Three cheers (almost) for Obama vs. ISIS

President Obama’s speech touched on all the right and necessary notes — as good a speech as he has given.

Obama clearly separated the terrorists behind ISIS from both the Muslim faith and the broader Muslim populations that it has attacked.  He laid out the threat and provided a plausible and multi-pronged strategy to defeat it.   Each prong of that strategy — Increased air attacks; a broad coalition with the local countries; starving ISIS of finances; and political solutions for Syria and Iraq — is sound and necessary.

But some things were definitely missing:  Who is our coalition partner for fighting in Syria?  Russia and Iran support Assad.  Turkey is conflicted because of its Kurdish problem — the non-radical opposition in Syria has a large Kurdish component that Turkey is reluctant to build up; will anyone else send troops into Syria to support the Syrian Free Army?   The SFA has shown it cannot compete with ISIS — giving it more weapons is just an indirect way of giving more weapons to ISIS (in the last week ISIS has been using US-built weapons that were earlier given to the SFA).  I think it will take NATO special forces to reinforce the SFA to make them effective.

And will we rely on Assad’s restraint to allow us to fly missions against ISIS within Syria?  Or will we degrade Assad’s air defenses?   Assad has every reason to stop the US, because he has been using ISIS to displace the moderate opposition.  Sooner or later we will have to deal with the Assad regime, and Obama’s mention of a “political solution” for Syria is distressingly vague.

One last thought; I sure hope we get a DIFFERENT campaign than we had in Yemen and Somalia.  Those countries are still total wrecks, half-overrun by terrorists and rebels after years of air attacks.  The attack against ISIS needs to be more successful than our campaigns against the Houthis or al-Shabab; otherwise we will be fighting an endless war with little progress.  In those countries the problem is precisely that we have not had reliable allies on the ground (except when Ethiopia fought  with us in Somalia, and that did bring a major success).  So we need to find or create them in Iraq and Syria, and fast.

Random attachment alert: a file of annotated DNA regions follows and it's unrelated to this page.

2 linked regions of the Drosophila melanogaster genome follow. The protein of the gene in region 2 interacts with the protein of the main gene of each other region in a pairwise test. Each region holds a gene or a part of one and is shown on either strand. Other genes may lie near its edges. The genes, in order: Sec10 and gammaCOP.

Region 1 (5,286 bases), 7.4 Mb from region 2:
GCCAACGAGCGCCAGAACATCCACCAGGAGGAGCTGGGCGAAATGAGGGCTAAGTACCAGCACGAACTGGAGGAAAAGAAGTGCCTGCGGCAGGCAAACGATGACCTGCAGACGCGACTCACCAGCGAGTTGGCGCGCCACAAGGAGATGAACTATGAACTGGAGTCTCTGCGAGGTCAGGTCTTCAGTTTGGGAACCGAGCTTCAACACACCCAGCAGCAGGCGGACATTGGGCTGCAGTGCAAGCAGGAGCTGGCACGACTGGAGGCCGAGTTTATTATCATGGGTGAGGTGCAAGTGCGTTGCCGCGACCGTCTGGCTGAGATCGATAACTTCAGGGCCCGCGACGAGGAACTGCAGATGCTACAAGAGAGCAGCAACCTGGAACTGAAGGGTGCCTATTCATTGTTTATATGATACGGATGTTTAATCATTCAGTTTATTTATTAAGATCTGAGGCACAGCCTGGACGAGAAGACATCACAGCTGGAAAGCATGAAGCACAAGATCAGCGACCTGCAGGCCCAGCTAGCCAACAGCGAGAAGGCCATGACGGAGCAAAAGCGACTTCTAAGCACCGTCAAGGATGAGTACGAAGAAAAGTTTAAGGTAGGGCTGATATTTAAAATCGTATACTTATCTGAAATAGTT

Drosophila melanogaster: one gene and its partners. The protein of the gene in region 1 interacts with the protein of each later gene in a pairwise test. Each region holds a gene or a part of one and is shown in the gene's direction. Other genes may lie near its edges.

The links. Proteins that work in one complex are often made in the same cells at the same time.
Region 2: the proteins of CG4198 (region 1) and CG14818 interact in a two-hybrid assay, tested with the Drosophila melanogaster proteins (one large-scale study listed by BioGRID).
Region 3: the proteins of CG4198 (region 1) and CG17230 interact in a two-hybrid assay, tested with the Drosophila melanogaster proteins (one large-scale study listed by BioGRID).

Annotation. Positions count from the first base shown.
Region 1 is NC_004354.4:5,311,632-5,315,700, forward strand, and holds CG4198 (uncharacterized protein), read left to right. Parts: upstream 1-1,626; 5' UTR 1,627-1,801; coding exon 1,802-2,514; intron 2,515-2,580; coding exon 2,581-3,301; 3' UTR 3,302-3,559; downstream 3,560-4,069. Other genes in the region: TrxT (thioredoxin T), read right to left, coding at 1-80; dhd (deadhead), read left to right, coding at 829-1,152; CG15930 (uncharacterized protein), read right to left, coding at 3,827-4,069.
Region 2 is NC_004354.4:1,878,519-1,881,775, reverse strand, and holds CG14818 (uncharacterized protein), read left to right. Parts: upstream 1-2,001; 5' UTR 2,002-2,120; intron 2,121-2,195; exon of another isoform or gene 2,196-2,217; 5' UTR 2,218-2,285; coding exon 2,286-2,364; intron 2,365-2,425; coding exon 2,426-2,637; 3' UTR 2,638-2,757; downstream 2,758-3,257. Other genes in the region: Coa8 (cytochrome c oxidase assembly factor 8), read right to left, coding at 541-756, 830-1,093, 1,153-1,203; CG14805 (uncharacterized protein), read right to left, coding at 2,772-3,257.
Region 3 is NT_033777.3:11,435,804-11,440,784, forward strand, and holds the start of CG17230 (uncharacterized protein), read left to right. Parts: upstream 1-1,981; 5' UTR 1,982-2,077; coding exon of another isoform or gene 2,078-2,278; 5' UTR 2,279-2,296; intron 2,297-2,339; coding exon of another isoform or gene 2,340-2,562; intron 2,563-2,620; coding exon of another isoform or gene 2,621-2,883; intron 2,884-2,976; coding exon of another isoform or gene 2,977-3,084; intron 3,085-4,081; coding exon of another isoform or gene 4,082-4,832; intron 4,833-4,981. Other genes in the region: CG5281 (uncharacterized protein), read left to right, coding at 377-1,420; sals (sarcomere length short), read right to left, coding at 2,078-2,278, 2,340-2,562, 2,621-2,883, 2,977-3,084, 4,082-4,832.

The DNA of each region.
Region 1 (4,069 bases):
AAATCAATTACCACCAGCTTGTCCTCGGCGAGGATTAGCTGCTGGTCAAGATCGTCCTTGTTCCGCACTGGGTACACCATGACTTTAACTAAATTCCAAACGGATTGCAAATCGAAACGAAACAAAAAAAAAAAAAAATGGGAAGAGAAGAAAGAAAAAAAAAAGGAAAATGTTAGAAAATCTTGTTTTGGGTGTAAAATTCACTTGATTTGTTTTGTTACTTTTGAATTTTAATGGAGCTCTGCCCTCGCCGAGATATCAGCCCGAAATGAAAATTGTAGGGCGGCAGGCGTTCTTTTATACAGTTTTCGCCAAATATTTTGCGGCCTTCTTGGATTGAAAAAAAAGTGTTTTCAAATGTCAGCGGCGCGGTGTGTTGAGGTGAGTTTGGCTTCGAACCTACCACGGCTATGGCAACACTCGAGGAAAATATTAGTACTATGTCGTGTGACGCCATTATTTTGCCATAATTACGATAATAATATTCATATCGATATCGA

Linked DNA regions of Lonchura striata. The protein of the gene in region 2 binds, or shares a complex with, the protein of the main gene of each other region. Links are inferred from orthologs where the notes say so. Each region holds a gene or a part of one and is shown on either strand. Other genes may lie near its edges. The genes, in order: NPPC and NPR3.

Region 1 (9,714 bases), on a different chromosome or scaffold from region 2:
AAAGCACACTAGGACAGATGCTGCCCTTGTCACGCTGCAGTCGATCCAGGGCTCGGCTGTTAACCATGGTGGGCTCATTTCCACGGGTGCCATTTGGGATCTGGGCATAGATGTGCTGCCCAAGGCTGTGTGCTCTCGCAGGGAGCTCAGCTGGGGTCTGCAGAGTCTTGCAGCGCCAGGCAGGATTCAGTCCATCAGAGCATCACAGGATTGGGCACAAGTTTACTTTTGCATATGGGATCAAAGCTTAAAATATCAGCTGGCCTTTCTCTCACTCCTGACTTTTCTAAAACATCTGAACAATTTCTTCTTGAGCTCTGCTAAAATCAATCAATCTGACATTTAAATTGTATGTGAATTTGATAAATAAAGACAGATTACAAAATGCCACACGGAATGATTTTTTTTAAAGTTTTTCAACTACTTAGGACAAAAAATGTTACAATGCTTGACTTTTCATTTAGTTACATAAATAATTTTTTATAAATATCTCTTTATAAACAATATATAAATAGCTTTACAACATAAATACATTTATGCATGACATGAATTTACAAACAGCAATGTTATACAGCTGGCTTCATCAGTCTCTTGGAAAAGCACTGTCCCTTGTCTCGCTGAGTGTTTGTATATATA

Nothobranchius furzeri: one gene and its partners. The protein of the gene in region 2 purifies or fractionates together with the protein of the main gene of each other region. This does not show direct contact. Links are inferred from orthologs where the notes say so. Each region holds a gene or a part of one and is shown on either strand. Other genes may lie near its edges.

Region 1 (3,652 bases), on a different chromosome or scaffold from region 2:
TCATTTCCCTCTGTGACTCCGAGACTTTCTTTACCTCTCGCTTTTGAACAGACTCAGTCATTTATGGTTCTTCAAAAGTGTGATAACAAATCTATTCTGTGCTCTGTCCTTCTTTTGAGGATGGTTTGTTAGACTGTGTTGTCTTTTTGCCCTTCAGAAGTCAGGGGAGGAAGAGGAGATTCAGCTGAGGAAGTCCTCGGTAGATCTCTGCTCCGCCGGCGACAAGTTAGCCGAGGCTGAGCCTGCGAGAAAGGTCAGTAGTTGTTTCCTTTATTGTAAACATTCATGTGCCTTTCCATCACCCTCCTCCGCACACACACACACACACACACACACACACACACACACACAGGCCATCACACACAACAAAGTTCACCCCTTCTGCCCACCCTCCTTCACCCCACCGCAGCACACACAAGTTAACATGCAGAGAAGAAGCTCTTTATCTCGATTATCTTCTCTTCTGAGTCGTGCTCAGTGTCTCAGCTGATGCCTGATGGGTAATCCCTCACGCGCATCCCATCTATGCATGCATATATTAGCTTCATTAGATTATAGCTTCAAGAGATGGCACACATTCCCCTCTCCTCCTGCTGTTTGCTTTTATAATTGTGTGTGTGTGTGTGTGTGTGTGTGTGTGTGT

But the good news is that the US has committed itself to fight ISIS, and has the reasonable beginnings of a strategy to pursue.  That is a lot for one night.

About jackgoldstone

Hazel Professor of Public Policy at George Mason University
This entry was posted in The Middle East Revolts, Uncategorized and tagged , . Bookmark the permalink.

2 Responses to Three cheers (almost) for Obama vs. ISIS

  1. Bobby Dias says:

    Obama is ignorant of the fact that ISIS/ISIL is a community of about 500,000 to 600,000(or more). ISIS/ISIL are the Sunni that the Shia army of Iraq drove out of Iraq 11 years ago. They are all family- not only a few 10s of thousand soldiers. ISIS/ISIL is fighting for the ground and the houses that they were born in and the buildings that their ancestors of a thousand years built. Obama is ignorant of the community and who he has to fight- they will not give up now that they are well armed- they may not have had a gun when the Shias, with help from the US, drove them out 11 years ago.

  2. mvasiliou94 says:

    Hey Jack,
    I definitely agree. The speech was very light on some of the specifics that we really needed to hear from him. He’s collected a group of NATO nations for this coalition, but why didn’t he specifically mention it? He really only paid lip service to moving over to Syria, and didn’t provide for a concrete plan in such a complicated situation. Hopefully there are specifics within his administration.

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